Date of Award

1995

Degree Type

Thesis

Degree Name

Nursing (M.S.N.)

Department

College of Nursing

First Advisor

Patricia Underwood

Second Advisor

Jeffrey Frank

Third Advisor

Gayla D. Jewell

Abstract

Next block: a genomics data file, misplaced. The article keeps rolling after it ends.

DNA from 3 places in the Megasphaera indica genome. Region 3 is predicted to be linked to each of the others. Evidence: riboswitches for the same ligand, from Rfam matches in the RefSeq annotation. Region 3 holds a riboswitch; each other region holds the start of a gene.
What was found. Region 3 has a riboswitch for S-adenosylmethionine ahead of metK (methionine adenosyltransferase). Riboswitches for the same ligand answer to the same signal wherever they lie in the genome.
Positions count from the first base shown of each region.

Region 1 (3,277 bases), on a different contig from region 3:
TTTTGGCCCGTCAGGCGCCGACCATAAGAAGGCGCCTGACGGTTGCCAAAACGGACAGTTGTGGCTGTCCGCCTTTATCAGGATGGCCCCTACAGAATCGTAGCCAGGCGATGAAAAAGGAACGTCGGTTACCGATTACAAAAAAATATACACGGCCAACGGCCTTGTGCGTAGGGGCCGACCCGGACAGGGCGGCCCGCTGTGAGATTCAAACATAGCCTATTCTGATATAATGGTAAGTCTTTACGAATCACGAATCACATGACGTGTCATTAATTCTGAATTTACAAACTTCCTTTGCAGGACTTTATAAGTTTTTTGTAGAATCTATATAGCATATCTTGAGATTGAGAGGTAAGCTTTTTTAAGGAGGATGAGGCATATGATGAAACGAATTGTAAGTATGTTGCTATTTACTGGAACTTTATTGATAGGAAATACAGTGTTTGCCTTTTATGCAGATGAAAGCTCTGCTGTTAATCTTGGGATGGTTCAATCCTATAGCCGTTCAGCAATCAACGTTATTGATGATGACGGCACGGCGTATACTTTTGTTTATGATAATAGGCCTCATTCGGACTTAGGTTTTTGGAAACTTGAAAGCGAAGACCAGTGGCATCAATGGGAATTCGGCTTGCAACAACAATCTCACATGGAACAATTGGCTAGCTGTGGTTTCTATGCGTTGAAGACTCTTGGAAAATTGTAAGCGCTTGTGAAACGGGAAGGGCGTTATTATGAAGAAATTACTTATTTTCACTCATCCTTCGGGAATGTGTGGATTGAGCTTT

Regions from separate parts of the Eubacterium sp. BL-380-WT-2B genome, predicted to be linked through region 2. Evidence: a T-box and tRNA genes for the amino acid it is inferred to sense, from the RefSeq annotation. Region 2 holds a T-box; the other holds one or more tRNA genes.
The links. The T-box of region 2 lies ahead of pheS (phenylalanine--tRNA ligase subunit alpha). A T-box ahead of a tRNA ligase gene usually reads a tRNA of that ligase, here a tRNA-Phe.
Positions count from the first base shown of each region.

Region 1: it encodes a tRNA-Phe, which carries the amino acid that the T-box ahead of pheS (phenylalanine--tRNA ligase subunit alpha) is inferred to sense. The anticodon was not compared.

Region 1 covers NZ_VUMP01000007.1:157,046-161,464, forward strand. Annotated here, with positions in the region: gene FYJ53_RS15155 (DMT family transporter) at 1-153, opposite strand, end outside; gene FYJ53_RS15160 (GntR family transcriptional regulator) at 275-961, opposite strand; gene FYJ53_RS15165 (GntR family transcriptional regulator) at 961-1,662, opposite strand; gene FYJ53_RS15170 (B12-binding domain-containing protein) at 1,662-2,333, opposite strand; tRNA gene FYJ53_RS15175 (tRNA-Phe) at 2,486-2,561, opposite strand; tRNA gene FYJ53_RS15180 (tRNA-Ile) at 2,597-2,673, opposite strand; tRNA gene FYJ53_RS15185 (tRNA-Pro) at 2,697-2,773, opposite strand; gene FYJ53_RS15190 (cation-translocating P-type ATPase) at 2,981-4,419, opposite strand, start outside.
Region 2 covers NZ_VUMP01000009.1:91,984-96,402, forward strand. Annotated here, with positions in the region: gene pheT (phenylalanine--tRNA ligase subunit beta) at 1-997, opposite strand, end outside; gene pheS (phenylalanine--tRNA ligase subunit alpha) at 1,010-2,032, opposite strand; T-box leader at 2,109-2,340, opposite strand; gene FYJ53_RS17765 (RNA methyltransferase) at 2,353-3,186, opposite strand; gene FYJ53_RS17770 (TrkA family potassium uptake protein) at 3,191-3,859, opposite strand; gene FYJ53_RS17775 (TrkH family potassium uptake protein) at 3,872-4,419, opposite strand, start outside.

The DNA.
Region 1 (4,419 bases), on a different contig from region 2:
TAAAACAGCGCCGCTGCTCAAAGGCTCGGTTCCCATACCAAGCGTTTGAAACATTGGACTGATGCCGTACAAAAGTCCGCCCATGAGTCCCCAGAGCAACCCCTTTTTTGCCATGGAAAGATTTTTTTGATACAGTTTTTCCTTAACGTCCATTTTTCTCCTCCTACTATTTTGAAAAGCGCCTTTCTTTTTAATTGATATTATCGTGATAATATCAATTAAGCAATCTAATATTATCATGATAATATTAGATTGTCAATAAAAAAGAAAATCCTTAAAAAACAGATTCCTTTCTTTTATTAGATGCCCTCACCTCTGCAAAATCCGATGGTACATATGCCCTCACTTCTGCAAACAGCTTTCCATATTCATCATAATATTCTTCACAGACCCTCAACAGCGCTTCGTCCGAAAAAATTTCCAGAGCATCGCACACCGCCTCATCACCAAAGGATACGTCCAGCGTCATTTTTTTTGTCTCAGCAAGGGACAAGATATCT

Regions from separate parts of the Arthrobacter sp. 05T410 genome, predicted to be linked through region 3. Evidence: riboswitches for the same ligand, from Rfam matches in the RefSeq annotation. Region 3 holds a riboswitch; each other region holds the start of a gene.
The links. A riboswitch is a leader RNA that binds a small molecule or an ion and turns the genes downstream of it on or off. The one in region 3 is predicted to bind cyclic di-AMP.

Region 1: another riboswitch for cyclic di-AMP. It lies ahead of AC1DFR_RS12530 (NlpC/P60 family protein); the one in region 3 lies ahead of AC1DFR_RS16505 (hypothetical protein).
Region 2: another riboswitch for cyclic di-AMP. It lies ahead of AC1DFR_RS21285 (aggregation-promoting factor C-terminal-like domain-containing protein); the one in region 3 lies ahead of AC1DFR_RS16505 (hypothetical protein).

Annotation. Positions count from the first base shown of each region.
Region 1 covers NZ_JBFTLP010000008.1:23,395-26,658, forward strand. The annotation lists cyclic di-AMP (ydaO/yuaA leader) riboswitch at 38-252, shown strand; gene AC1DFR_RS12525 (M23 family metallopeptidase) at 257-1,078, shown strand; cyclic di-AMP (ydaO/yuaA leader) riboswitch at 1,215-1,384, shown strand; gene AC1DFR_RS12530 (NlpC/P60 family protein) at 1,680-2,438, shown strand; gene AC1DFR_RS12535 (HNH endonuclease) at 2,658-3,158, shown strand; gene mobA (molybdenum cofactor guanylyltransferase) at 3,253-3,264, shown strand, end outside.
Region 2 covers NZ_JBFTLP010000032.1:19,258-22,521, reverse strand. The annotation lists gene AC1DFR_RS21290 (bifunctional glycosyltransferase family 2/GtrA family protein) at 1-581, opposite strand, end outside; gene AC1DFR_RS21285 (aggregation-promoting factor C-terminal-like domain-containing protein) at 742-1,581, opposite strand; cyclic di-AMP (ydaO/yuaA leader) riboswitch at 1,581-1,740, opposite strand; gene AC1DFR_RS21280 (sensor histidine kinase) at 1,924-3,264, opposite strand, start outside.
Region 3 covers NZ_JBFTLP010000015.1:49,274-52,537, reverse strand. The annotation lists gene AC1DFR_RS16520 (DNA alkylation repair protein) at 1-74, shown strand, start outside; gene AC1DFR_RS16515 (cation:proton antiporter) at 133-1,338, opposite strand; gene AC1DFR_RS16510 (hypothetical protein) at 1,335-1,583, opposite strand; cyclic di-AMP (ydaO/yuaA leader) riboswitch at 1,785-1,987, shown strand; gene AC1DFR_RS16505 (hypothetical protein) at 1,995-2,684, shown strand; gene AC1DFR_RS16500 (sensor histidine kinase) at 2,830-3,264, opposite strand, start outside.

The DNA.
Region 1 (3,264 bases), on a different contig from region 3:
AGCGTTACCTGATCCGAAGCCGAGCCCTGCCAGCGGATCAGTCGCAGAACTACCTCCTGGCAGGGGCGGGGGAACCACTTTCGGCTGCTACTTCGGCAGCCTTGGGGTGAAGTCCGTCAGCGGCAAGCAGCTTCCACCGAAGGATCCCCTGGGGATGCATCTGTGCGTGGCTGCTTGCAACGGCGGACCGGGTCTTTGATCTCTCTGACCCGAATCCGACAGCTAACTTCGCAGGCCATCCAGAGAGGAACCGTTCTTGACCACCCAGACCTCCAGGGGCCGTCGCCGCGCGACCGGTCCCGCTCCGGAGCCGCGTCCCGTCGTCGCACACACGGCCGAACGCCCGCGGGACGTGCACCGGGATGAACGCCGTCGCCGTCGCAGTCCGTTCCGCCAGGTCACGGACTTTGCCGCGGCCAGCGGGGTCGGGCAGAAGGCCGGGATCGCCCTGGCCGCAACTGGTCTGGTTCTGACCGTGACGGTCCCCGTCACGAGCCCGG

As the role of the nurse practitioner (NP) continues to evolve, ambiguity in the scope of practice remains. This study described perceptions of the nurse practitioner role. This descriptive three group comparative study asked random samples of registered nurses (n = 51) and physicians (n = 46), and a convenience sample of 34 NPs to indicate their agreement with the appropriateness of 30 behaviors for the NP role. The modification of Hupcey's (1994) instrument had an alpha reliability of.97. A Kruskal-Wallis test revealed significant differences (p = {dollar}<{dollar}.001) among the three occupations for every behavior. The largest difference was found relative to defining the role/scope of nurse practitioner practice (X{dollar}\sp2{dollar} = 59.21, df = 2, p =.00). Knowing an NP was found to be a variable with some influence on the responses whereas interest in becoming or hiring an NP did not in most cases. Most physicians (53.3%) and 32% of RNs indicated that nurse practitioners should work under direct supervision only. Seventy three percent of nurse practitioners felt that a collaborative relationship was the best option.

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